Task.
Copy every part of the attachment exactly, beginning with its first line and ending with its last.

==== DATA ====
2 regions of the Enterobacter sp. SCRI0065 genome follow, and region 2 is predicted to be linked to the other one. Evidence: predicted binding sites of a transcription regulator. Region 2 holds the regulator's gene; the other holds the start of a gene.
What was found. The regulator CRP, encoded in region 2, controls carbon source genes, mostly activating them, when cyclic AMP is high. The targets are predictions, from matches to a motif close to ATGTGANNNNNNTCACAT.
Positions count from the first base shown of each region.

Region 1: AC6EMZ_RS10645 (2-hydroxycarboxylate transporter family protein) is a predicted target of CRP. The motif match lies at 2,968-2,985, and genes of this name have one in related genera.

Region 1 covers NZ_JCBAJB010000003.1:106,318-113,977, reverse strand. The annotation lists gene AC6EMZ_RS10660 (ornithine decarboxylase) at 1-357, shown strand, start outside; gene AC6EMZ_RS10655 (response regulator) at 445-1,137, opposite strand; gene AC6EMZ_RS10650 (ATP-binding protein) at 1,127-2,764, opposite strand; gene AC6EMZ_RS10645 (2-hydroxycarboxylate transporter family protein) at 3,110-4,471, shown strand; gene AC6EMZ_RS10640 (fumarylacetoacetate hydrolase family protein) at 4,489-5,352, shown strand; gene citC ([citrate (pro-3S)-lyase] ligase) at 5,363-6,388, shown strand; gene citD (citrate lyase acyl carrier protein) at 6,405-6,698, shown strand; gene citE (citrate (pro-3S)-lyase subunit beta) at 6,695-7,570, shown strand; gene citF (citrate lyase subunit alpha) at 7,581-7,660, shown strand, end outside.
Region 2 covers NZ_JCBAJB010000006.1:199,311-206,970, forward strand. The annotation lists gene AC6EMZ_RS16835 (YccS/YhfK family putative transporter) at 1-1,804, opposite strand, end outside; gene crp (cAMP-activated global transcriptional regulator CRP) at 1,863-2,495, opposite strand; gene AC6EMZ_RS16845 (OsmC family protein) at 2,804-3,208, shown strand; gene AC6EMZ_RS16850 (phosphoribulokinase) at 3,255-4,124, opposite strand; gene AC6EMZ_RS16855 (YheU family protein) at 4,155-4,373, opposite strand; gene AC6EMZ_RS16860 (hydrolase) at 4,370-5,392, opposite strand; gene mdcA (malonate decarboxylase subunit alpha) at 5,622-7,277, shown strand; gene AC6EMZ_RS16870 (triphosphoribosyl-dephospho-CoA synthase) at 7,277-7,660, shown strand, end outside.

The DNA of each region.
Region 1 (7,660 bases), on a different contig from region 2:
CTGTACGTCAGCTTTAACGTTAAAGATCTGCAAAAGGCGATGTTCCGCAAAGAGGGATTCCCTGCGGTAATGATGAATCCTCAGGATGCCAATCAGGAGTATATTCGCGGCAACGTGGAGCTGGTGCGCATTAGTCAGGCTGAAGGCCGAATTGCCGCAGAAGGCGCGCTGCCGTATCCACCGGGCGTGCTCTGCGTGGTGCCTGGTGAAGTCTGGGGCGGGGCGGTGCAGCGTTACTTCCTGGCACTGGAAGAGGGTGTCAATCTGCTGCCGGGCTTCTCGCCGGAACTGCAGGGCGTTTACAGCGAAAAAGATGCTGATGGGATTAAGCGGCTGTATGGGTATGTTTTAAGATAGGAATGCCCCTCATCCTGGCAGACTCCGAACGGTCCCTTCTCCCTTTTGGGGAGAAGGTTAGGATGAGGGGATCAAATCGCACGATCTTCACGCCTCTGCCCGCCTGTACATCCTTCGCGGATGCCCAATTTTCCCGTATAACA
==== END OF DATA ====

2 regions of the Enterobacter sp. SCRI0065 genome follow, and region 2 is predicted to be linked to the other one. Evidence: predicted binding sites of a transcription regulator. Region 2 holds the regulator's gene; the other holds the start of a gene.
What was found. The regulator CRP, encoded in region 2, controls carbon source genes, mostly activating them, when cyclic AMP is high. The targets are predictions, from matches to a motif close to ATGTGANNNNNNTCACAT.
Positions count from the first base shown of each region.

Region 1: AC6EMZ_RS10645 (2-hydroxycarboxylate transporter family protein) is a predicted target of CRP. The motif match lies at 2,968-2,985, and genes of this name have one in related genera.

Region 1 covers NZ_JCBAJB010000003.1:106,318-113,977, reverse strand. The annotation lists gene AC6EMZ_RS10660 (ornithine decarboxylase) at 1-357, shown strand, start outside; gene AC6EMZ_RS10655 (response regulator) at 445-1,137, opposite strand; gene AC6EMZ_RS10650 (ATP-binding protein) at 1,127-2,764, opposite strand; gene AC6EMZ_RS10645 (2-hydroxycarboxylate transporter family protein) at 3,110-4,471, shown strand; gene AC6EMZ_RS10640 (fumarylacetoacetate hydrolase family protein) at 4,489-5,352, shown strand; gene citC ([citrate (pro-3S)-lyase] ligase) at 5,363-6,388, shown strand; gene citD (citrate lyase acyl carrier protein) at 6,405-6,698, shown strand; gene citE (citrate (pro-3S)-lyase subunit beta) at 6,695-7,570, shown strand; gene citF (citrate lyase subunit alpha) at 7,581-7,660, shown strand, end outside.
Region 2 covers NZ_JCBAJB010000006.1:199,311-206,970, forward strand. The annotation lists gene AC6EMZ_RS16835 (YccS/YhfK family putative transporter) at 1-1,804, opposite strand, end outside; gene crp (cAMP-activated global transcriptional regulator CRP) at 1,863-2,495, opposite strand; gene AC6EMZ_RS16845 (OsmC family protein) at 2,804-3,208, shown strand; gene AC6EMZ_RS16850 (phosphoribulokinase) at 3,255-4,124, opposite strand; gene AC6EMZ_RS16855 (YheU family protein) at 4,155-4,373, opposite strand; gene AC6EMZ_RS16860 (hydrolase) at 4,370-5,392, opposite strand; gene mdcA (malonate decarboxylase subunit alpha) at 5,622-7,277, shown strand; gene AC6EMZ_RS16870 (triphosphoribosyl-dephospho-CoA synthase) at 7,277-7,660, shown strand, end outside.

The DNA of each region.
Region 1 (7,660 bases), on a different contig from region 2:
CTGTACGTCAGCTTTAACGTTAAAGATCTGCAAAAGGCGATGTTCCGCAAAGAGGGATTCCCTGCGGTAATGATGAATCCTCAGGATGCCAATCAGGAGTATATTCGCGGCAACGTGGAGCTGGTGCGCATTAGTCAGGCTGAAGGCCGAATTGCCGCAGAAGGCGCGCTGCCGTATCCACCGGGCGTGCTCTGCGTGGTGCCTGGTGAAGTCTGGGGCGGGGCGGTGCAGCGTTACTTCCTGGCACTGGAAGAGGGTGTCAATCTGCTGCCGGGCTTCTCGCCGGAACTGCAGGGCGTTTACAGCGAAAAAGATGCTGATGGGATTAAGCGGCTGTATGGGTATGTTTTAAGATAGGAATGCCCCTCATCCTGGCAGACTCCGAACGGTCCCTTCTCCCTTTTGGGGAGAAGGTTAGGATGAGGGGATCAAATCGCACGATCTTCACGCCTCTGCCCGCCTGTACATCCTTCGCGGATGCCCAATTTTCCCGTATAACA